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CD300f: the critical immune modulator in inflammatory disorders and cancer
  • 초록(CV 금지/개인정보금지) CD300f abstract (Ha-Na Lee).docx
  • 연사 이하나 박사 (Dr. Ha-Na LEE)
  • 세미나개최일 2022. 5. 20 (금) 오후 4시 30분 142동 501호 세미나실
  • 작성자서영준
  • 날짜2022-05-15 16:39:42
  • 조회수308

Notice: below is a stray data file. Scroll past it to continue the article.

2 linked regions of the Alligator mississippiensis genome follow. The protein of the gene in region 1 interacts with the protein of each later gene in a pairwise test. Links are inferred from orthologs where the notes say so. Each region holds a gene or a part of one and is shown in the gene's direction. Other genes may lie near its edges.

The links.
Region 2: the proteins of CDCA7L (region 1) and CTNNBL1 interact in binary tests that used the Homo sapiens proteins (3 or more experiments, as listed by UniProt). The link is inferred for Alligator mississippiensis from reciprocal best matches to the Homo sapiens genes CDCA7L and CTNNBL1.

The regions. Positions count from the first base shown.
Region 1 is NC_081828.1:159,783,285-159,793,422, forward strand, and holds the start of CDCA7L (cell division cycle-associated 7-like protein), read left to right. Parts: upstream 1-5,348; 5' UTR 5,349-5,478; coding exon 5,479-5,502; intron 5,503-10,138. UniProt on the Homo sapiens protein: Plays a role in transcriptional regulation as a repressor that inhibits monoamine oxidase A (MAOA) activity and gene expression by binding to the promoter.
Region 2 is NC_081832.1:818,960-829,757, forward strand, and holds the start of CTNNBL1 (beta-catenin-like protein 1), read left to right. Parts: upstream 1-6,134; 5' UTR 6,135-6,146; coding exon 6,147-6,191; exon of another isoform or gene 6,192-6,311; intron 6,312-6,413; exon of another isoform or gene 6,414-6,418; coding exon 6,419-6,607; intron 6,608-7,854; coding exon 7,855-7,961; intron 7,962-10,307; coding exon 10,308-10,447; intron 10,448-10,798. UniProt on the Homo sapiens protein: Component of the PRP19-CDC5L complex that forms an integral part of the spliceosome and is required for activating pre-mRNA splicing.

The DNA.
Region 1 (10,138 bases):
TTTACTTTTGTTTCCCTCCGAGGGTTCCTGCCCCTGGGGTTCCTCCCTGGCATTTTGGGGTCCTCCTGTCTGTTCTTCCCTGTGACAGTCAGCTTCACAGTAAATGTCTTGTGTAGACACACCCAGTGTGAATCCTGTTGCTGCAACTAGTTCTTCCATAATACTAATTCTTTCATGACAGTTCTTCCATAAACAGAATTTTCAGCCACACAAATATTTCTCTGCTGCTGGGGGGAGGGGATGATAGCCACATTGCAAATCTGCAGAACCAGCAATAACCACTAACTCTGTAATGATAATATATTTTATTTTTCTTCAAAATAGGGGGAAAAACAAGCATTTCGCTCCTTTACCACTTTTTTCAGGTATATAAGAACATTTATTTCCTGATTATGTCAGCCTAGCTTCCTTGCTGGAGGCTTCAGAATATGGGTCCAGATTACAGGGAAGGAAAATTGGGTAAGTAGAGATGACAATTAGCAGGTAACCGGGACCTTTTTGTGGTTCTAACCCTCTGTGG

Cancer immunotherapy aims to enhance the ability of the patients’ own immune response to destroy tumors. Checkpoint receptors encompass a specific subset of negative regulators that normally deliver inhibitory signals that dampen stimulatory signals and limit immune activation. Blockade of immune checkpoints such as PD-1, PD-L1, and CTLA-4 has been successful in treating different cancer types, e.g. melanoma, non-small lung cancer, and renal cancer, with 30-40% response rates in patients. However, multiple cancers including pancreatic, breast and prostate cancer are resistant to T cell checkpoint blockade, underscoring the importance of identifying novel checkpoints other immune cells to enhance anti-tumor immunity. Our study demonstrates that CD300f is a novel dendritic cell (DC) checkpoint receptor that negatively regulates apoptotic cell engulfment and antigen presentation. This is good for controlling the development of autoimmune diseases including inflammatory bowel diseases (IBD), but quite detrimental for fighting tumor development. Indeed, while CD300f-deficient mice failed to resolve dextran sulfate sodium-induced colonic inflammation as a result of DC-mediated hyperactive phagocytosis of apoptotic cells and excessive TNF-α secretion, those mice showed inhibited growth of solid tumors which is associated with enhanced antigen cross-presentation by CD300f-deficient DC to CD8+ T cells. Together, these findings suggest that targeting CD300 receptors has significant value for modulating immune dysfunctions in inflammatory disorders as well as cancer.


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